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Depress Anxiety. 2008;25(8):E1-10.

The effects of cognitive behavior therapy on depression in older patients with cardiovascular risk.

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Departments of Psychiatry and Behavioral Sciences, Stanford University, Palo Alto, California 94305-5722, USA.


This study examined the effect of a cognitive behavior therapy (CBT) therapy intervention designed to reduce depression in older patients with elevated cardiovascular disease (CVD) risk. Forty-eight depressed patients with elevated CVD were randomized to a 16-week individual CBT intervention (n = 23) or a wait-list control (WLC) group (n = 25). Pre- and post-treatment measures of depression were obtained during office visits, and measures of positive and negative affect were obtained during laboratory psychological stress testing and at five points during the day. At post-treatment, the CBT subjects were significantly less depressed than WLC subjects on the Hamilton Depression Inventory (F = 52.8, P<.001, ES = 1.85) and the Beck Depression Inventory (F = 17.1, P = <.001, ES = 0.85). Fifty-seven percent (13/23) of subjects in the CBT treatment were considered to be in remission (on the basis of a clinical interview) at post compared to only 4% (1/25) in the WLC (chi(2) = 9.0, P =.003). Treatment subjects reported significantly less stress on the Perceived Stress Scale (F = 23.2, P<.001). CBT significantly improved mean positive affect during the day (F = 12.7, P =.0001) but there were no significant differences in mean negative affect (F = 1.8, P =.19). CBT significantly reduced negative affect (F = 7.1, P =.01) during psychological stress testing but did not affect positive affect. CBT is an effective treatment for reducing depression and increasing positive affect in patients at risk for CVD, but the results vary by time of measurement and measurement setting.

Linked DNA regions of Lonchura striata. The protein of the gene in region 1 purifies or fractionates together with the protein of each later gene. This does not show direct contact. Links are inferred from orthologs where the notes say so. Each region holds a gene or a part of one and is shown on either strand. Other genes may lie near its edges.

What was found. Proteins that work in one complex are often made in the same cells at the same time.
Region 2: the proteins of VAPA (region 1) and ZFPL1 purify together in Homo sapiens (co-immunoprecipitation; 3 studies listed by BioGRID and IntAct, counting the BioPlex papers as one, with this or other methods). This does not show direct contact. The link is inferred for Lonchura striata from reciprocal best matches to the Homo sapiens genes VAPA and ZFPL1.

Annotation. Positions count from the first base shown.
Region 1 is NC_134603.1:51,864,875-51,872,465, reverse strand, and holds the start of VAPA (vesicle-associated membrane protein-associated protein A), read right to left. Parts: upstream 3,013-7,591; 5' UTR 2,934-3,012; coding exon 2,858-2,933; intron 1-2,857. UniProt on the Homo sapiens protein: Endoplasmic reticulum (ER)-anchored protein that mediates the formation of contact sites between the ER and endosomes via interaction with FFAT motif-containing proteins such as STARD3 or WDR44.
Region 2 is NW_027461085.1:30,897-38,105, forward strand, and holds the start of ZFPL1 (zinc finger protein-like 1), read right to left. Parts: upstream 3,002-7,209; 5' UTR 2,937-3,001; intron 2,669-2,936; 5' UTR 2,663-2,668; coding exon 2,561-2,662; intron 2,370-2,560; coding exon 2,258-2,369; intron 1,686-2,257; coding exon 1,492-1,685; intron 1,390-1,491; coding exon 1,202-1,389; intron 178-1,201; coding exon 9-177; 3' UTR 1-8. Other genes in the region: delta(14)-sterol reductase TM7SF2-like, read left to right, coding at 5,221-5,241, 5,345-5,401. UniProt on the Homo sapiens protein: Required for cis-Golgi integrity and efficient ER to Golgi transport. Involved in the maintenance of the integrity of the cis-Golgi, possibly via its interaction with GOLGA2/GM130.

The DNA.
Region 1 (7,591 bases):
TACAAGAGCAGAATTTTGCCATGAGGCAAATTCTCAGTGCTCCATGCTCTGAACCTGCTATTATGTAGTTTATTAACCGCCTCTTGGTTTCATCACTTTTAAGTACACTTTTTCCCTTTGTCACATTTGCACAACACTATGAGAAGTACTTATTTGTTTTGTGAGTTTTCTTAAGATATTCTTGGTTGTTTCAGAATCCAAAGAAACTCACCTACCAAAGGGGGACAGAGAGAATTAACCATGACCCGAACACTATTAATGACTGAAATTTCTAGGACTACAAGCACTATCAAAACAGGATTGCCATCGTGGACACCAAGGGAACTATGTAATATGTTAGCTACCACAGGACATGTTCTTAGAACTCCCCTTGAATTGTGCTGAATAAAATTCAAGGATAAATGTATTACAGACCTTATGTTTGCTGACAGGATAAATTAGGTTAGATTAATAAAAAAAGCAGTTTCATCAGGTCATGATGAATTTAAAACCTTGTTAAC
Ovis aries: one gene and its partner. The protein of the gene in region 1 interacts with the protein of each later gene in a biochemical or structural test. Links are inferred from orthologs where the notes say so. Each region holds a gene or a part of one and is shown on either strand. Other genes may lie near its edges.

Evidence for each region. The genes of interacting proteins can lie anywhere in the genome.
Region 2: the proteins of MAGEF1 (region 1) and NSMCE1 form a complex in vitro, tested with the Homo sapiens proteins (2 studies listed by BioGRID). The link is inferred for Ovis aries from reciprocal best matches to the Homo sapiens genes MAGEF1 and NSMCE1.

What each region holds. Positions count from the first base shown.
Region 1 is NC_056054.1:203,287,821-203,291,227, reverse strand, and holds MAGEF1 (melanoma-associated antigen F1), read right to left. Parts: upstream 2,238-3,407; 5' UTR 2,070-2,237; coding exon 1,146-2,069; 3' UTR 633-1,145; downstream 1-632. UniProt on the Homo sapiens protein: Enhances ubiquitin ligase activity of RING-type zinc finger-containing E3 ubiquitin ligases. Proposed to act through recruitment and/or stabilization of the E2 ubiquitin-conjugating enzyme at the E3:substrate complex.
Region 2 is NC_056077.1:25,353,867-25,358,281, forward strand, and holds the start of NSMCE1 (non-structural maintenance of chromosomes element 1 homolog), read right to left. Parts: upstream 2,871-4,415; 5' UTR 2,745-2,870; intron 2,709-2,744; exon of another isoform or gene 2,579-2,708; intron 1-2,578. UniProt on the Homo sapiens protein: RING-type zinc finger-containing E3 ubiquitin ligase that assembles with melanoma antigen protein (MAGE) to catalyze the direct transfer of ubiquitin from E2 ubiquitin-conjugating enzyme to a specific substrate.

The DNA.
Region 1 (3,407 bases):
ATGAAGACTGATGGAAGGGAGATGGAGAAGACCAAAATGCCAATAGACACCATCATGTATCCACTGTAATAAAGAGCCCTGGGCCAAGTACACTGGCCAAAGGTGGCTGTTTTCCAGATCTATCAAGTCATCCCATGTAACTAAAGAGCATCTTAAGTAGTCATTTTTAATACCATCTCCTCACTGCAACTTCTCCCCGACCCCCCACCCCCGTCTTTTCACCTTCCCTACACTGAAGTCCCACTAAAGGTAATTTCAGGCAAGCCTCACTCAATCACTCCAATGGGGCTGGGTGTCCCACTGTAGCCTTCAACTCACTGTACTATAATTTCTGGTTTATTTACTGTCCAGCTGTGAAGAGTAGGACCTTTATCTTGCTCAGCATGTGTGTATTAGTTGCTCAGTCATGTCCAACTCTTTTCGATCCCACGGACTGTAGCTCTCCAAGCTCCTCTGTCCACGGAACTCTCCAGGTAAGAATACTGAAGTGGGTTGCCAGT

[Indexed for MEDLINE]

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